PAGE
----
What Color Lures Should I Use For Bass

Jerry Tate The Legend

Lure Colors For Largemouth Bass A Time Tested Process

Whether it’s hot, sunny, cold, raining or dead calm, fishing is fishing the conditions. Every body of water has a current of some sort, whether it is man-made by boats, dam control, river flow, tide flow, or storms, there is always water movement.  It may be subtle but could still affect a fish’s location.  There are multiple factors when pursuing game fish, but Depth, Speed, Size, Action and Color will make or break your day.

Bass Lure Selection
Bass Lure Selection

Color is usually an individual preference when it comes to fishing; it is also based on the preference of the fish’s food source. Water clarity will play a major factor on the color which I would choose to catch a large mouth bass. If the water clarity is one foot or less I will use a black, black and blue, red and black bait, because these colors are most visible under that condition, as well as at night.

Remember the fish do not only use their eyesight to feed. A bass can identify its prey but it only has a small cone shaped window in front of them, the side vision is not that well defined and can detect motion then the fish will turn and face the object and determine if it will consume that object or not. The fish has a lateral line which helps them feel what is happening around them and with that they can sense the water displacement. Tests have proven that fish can feed in dirty water without being able to see their prey but by using their lateral line they can target the exact food type and location.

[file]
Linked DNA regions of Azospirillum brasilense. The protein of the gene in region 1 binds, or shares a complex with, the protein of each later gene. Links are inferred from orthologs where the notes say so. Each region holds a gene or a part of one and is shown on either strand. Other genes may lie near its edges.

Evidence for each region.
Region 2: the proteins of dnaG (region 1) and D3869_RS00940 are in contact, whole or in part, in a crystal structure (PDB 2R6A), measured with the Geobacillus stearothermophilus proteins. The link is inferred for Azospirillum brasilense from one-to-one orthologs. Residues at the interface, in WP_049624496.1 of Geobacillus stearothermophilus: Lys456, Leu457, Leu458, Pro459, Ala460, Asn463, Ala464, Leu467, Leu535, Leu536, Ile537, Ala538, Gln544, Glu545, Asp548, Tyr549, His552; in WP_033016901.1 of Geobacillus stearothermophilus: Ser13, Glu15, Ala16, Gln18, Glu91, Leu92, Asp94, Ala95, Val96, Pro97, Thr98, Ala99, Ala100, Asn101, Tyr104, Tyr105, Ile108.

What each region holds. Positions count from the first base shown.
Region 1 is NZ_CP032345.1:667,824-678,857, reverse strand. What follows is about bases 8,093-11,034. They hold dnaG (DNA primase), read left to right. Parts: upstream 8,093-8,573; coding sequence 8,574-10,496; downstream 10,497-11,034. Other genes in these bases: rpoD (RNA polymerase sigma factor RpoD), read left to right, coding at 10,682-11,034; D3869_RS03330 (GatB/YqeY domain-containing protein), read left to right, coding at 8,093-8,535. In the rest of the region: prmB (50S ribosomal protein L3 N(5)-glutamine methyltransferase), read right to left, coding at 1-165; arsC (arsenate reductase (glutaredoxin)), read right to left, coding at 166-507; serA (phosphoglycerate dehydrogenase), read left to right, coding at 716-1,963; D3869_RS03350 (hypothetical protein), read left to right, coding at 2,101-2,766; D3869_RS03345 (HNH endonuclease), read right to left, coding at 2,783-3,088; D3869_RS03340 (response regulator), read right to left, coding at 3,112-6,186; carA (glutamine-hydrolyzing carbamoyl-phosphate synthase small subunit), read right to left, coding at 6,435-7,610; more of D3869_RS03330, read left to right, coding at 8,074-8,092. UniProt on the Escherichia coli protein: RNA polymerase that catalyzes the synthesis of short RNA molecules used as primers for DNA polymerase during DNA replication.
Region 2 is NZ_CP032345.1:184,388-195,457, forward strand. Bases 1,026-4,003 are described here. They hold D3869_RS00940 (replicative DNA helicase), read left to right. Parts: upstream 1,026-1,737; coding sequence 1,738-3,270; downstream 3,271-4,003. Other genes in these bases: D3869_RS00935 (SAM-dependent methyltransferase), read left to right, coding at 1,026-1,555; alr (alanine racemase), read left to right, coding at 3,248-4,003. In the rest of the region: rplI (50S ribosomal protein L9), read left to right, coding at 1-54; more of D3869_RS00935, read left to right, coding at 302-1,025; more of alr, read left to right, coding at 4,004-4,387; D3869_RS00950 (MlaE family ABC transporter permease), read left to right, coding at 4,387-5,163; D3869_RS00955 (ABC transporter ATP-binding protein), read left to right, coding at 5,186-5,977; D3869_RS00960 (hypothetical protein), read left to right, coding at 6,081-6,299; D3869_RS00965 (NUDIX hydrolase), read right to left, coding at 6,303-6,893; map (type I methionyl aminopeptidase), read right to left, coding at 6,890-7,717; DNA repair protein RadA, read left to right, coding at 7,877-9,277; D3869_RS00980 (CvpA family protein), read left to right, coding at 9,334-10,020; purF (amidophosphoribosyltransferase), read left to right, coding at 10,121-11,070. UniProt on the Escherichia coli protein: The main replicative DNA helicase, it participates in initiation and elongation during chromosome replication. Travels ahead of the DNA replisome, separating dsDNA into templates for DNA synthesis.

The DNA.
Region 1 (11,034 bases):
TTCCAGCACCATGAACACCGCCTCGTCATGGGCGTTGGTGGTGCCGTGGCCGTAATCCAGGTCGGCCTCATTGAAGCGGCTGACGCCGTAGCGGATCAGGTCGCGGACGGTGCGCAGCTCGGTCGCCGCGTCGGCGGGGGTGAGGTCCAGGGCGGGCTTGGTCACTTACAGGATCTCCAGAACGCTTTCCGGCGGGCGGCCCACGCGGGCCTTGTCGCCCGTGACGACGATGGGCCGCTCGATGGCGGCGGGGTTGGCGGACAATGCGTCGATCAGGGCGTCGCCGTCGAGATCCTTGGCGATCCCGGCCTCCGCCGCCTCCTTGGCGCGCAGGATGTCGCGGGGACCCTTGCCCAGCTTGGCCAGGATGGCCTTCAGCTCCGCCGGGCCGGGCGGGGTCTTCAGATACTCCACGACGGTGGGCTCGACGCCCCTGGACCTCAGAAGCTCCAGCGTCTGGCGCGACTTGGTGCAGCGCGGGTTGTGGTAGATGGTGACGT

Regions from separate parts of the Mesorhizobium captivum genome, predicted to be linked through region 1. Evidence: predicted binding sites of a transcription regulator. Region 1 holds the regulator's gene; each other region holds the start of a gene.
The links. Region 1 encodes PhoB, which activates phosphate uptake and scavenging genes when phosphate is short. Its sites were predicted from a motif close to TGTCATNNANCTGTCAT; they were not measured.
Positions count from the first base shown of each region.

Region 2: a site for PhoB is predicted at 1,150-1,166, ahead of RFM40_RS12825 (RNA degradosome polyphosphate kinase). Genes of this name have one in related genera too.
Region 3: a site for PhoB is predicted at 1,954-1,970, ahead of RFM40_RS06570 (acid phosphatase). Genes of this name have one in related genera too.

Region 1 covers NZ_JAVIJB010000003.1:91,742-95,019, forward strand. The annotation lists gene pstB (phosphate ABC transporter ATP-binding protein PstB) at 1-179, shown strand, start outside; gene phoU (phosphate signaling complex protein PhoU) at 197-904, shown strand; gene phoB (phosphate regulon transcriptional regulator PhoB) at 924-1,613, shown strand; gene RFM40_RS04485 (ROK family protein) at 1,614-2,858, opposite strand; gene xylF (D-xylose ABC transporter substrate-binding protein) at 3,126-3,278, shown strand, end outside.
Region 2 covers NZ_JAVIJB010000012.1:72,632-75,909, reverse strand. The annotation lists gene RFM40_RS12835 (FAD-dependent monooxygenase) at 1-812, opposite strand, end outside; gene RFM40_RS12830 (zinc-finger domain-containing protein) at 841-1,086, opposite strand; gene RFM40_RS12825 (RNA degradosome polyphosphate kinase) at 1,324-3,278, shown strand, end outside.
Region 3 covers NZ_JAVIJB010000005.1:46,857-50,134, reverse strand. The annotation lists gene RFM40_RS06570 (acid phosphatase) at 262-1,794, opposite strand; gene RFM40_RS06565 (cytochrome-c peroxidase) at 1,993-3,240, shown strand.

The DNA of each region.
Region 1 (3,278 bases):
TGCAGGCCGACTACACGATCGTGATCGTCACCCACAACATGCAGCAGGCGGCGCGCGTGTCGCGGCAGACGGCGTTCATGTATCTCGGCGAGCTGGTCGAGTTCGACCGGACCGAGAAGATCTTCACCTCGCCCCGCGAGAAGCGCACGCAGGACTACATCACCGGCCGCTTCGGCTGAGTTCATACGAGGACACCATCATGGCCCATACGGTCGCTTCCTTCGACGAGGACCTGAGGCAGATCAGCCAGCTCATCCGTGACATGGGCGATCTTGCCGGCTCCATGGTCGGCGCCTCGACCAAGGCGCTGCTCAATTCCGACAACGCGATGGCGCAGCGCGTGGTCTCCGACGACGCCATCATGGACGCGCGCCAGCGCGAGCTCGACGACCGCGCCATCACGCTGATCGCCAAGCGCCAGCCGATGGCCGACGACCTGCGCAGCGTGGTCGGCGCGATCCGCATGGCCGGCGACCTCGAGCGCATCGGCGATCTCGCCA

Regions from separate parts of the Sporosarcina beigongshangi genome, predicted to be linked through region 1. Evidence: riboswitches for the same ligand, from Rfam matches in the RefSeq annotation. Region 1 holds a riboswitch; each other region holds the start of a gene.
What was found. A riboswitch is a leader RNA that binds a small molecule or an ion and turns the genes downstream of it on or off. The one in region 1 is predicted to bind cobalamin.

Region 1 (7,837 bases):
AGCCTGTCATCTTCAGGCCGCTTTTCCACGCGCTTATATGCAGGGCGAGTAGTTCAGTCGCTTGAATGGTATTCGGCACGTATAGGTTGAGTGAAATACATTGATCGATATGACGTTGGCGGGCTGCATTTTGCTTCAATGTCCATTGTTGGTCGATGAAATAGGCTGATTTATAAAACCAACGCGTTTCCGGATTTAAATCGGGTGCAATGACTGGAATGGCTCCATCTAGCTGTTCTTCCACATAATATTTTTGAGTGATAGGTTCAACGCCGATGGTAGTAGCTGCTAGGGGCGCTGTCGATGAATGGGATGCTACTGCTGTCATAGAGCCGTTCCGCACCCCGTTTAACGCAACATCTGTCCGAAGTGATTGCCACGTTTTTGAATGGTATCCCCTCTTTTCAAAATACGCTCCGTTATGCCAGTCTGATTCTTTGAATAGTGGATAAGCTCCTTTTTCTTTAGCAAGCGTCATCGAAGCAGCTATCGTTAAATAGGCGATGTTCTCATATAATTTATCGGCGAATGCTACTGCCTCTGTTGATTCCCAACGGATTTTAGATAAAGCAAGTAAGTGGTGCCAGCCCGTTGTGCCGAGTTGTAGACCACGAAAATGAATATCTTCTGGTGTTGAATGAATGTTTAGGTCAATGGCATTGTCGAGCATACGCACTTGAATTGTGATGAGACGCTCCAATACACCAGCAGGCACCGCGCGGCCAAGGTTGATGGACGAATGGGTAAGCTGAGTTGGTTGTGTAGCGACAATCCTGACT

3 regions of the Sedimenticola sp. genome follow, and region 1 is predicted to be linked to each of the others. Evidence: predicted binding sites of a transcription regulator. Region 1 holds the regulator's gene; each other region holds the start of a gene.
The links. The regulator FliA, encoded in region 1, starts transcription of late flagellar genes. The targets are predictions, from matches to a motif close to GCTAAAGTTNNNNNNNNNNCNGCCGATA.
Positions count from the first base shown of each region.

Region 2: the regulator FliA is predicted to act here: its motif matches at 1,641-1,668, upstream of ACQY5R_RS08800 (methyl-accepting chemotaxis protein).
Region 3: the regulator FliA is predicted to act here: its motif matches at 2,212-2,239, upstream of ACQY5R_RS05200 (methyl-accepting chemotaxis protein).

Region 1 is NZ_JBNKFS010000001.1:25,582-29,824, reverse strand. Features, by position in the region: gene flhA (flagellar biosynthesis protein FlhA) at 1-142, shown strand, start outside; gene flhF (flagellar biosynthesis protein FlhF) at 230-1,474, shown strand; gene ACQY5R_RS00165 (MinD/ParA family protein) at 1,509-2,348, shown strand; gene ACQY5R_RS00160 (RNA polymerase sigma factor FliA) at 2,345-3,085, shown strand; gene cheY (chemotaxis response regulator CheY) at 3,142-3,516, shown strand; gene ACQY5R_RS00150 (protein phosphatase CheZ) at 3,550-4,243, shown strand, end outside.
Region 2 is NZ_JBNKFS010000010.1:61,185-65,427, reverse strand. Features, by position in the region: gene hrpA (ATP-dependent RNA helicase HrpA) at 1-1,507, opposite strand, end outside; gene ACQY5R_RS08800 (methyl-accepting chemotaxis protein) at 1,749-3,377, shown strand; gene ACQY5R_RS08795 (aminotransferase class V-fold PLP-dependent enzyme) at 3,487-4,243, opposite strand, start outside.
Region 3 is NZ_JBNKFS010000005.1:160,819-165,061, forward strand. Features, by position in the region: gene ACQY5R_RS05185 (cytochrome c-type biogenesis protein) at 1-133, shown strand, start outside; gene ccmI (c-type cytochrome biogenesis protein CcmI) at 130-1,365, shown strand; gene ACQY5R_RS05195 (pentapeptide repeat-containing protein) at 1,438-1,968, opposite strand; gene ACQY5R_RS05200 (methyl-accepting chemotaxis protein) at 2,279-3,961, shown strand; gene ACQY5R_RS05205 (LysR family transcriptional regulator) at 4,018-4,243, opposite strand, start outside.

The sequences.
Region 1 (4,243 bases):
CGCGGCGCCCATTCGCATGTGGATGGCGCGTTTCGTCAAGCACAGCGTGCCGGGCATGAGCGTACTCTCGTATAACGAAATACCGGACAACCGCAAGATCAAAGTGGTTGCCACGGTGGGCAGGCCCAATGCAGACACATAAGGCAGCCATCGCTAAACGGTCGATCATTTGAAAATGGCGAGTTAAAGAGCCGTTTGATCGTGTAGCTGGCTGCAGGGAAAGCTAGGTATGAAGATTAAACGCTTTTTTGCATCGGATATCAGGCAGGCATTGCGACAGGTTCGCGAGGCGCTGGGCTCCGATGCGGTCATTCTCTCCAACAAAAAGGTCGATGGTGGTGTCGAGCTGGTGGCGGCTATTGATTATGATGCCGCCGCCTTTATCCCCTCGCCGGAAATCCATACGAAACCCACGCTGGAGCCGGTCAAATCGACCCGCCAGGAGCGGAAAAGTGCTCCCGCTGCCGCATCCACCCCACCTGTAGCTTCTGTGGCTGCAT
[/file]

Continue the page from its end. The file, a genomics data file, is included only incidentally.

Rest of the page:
Plastic Shads
Plastic Shads

When fishing in clear water I use natural colored crank baits such as: shad, blue gill, crappie, trout, bass, etc. Soft plastic bait colors may be white, red, pink, brown, green, blue, purple and orange. We all have confidence in certain colors from past experiences.  Water clarity will change the color of your bait. If it is algae colored water your green bait will become a darker green. The red colored bait in green water will become more brown. Light penetration can play a role in the bait color selection as well. Professional anglers deal with color variances daily but sticking to the basic colors will simplify the process.

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